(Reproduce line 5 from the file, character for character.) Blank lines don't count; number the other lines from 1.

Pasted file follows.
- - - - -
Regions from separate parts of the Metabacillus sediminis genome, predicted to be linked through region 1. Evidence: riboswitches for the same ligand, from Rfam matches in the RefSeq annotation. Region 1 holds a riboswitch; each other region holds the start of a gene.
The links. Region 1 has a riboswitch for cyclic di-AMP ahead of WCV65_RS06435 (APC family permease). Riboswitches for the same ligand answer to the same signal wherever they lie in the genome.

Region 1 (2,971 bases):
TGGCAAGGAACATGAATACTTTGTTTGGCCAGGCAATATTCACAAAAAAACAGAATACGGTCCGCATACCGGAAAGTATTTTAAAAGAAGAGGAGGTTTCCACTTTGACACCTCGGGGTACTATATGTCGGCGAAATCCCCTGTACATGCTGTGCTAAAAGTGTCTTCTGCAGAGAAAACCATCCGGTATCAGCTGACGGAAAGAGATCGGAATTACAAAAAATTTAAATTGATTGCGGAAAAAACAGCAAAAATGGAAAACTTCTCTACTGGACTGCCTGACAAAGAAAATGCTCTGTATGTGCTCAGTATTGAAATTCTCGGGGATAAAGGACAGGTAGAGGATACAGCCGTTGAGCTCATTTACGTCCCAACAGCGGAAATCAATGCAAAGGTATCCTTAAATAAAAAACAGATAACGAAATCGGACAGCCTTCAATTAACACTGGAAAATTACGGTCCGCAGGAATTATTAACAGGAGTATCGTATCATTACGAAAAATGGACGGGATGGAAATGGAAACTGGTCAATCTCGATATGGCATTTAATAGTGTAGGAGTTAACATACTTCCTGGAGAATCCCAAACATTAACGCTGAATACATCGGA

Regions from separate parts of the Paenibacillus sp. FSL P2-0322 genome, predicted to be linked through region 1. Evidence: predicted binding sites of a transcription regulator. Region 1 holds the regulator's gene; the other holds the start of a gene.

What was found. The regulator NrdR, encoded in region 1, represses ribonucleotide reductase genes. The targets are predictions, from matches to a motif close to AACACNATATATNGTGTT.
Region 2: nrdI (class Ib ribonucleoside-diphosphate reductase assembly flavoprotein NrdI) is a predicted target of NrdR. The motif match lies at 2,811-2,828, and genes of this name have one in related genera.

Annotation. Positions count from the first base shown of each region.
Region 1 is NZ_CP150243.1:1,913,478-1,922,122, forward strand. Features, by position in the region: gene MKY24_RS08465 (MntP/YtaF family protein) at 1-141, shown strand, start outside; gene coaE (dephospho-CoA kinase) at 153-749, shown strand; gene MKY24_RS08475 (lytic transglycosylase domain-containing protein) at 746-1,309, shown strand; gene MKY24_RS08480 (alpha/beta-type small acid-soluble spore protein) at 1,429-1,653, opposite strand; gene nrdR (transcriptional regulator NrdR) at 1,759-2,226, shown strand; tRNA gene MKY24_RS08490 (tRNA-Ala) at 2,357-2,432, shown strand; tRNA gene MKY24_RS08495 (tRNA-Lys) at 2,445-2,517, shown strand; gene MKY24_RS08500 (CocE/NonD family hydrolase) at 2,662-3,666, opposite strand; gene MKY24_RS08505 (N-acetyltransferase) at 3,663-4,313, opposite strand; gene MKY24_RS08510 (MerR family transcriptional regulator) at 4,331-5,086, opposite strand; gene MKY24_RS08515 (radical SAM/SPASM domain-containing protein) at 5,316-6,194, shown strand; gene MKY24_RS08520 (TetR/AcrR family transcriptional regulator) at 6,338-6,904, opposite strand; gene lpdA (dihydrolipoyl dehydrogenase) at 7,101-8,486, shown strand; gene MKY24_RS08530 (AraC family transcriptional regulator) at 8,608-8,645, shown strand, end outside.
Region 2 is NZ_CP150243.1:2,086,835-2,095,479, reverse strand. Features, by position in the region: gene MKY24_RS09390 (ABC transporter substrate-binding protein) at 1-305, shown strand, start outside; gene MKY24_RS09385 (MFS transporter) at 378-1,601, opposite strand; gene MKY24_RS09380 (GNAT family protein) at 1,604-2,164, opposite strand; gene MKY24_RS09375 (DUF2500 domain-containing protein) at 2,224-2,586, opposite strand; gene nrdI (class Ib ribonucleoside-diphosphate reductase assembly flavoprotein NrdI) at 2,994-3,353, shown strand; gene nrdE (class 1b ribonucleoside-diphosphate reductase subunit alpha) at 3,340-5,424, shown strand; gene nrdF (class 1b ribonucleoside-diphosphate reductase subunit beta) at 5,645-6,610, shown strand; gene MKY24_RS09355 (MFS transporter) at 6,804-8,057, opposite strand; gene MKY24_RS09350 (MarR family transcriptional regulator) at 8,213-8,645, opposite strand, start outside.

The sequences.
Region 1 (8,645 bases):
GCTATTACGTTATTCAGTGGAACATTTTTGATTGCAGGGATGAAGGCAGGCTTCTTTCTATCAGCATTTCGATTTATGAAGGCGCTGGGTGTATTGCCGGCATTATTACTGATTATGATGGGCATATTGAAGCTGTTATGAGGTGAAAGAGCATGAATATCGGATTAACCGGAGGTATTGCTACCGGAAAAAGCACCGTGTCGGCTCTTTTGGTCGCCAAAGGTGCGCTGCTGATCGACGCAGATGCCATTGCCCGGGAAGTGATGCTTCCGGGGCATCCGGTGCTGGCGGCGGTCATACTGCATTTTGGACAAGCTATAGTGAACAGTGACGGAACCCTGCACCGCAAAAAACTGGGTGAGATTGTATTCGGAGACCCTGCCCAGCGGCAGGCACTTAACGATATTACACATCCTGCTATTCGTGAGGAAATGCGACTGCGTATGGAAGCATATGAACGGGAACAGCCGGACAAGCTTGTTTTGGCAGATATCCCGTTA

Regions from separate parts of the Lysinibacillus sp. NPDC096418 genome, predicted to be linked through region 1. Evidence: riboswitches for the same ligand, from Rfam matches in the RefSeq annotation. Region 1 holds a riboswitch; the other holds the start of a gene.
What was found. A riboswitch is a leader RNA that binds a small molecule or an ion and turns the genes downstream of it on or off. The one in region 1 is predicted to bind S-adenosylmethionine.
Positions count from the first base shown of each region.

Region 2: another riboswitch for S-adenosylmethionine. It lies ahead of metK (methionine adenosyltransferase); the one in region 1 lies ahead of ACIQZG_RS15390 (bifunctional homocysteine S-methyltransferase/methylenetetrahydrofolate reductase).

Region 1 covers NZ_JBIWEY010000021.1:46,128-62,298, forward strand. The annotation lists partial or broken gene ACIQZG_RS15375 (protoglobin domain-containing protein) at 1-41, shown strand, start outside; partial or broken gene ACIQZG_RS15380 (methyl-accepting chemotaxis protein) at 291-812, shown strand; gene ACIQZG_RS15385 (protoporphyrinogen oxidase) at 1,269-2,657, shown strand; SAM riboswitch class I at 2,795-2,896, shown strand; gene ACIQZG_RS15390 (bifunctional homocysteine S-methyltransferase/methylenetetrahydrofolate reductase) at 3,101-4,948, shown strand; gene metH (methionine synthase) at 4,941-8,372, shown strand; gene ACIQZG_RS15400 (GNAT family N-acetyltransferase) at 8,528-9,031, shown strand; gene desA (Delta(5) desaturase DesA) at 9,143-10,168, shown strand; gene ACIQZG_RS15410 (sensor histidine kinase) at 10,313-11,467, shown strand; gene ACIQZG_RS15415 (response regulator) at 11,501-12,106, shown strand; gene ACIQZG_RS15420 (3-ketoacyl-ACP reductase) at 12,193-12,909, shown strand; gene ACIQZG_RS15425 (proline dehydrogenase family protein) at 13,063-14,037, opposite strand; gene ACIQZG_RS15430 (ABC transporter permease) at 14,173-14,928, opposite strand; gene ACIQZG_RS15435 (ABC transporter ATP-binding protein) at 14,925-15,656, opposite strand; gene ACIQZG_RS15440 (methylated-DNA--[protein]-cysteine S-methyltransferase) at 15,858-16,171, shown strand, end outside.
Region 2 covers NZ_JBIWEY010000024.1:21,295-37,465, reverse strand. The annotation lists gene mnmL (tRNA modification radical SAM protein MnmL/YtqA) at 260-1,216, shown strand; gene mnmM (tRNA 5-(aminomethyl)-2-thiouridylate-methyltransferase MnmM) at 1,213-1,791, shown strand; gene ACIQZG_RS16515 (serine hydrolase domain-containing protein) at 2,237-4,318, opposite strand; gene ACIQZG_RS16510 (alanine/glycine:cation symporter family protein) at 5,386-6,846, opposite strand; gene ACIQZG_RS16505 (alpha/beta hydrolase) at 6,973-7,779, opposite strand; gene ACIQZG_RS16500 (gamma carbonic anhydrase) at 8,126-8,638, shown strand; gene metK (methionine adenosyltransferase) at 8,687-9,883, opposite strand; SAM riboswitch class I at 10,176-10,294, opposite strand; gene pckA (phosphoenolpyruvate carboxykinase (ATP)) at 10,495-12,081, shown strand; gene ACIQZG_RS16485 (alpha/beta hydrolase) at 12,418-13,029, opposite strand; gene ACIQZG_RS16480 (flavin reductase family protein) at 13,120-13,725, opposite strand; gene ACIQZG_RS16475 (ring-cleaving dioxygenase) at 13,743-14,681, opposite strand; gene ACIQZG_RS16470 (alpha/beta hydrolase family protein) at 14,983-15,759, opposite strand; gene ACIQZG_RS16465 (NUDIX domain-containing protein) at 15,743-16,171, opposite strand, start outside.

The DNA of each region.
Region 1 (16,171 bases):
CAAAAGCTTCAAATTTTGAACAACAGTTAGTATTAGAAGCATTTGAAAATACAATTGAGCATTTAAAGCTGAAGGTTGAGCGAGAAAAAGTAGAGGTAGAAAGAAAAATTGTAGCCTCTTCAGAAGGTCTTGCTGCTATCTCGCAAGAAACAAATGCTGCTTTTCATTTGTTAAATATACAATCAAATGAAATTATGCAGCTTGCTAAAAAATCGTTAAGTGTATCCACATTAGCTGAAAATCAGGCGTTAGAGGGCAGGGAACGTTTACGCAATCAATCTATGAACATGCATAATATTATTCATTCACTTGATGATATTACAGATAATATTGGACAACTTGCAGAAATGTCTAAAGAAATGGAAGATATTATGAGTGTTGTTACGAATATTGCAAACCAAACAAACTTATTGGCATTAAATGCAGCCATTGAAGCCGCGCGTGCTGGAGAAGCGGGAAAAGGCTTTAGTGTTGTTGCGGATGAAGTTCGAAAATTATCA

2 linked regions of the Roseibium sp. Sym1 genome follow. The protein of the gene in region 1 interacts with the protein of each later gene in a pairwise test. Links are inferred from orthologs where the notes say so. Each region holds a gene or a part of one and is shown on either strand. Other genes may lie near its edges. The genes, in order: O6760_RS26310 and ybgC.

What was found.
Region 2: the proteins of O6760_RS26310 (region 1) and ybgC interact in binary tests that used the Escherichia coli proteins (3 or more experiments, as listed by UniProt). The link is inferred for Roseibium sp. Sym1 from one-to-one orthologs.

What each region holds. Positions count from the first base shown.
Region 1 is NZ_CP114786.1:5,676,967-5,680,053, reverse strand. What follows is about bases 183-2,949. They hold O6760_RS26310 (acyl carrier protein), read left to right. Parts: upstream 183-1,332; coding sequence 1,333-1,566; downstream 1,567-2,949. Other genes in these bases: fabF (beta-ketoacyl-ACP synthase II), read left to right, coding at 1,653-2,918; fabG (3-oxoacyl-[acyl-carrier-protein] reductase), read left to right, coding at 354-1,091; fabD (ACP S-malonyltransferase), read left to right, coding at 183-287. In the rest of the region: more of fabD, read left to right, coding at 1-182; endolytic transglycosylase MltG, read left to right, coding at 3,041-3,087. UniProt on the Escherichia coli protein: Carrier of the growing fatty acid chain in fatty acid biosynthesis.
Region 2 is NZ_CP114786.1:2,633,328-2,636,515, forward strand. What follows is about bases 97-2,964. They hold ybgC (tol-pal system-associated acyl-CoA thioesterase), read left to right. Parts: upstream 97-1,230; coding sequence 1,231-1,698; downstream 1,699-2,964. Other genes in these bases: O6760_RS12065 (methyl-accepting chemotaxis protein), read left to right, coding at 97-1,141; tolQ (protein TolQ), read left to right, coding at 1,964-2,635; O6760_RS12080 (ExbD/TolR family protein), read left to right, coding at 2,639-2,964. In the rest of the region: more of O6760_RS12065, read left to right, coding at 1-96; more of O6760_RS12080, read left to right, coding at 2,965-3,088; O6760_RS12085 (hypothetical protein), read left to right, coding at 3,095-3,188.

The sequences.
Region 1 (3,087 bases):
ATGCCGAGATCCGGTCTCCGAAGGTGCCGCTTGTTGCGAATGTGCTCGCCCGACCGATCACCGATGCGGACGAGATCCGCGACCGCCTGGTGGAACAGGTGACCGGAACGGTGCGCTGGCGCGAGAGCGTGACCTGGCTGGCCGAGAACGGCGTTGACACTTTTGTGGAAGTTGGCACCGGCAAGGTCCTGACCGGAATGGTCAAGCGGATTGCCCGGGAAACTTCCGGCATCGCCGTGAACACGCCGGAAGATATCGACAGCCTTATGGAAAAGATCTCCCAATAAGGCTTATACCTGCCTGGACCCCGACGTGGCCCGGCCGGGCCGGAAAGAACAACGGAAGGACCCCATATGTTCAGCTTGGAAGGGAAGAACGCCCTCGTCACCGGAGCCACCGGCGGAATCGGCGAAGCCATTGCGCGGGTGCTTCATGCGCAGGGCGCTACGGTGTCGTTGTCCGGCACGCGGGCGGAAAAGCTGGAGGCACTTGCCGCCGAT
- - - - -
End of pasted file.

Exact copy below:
Regions from separate parts of the Paenibacillus sp. FSL P2-0322 genome, predicted to be linked through region 1. Evidence: predicted binding sites of a transcription regulator. Region 1 holds the regulator's gene; the other holds the start of a gene.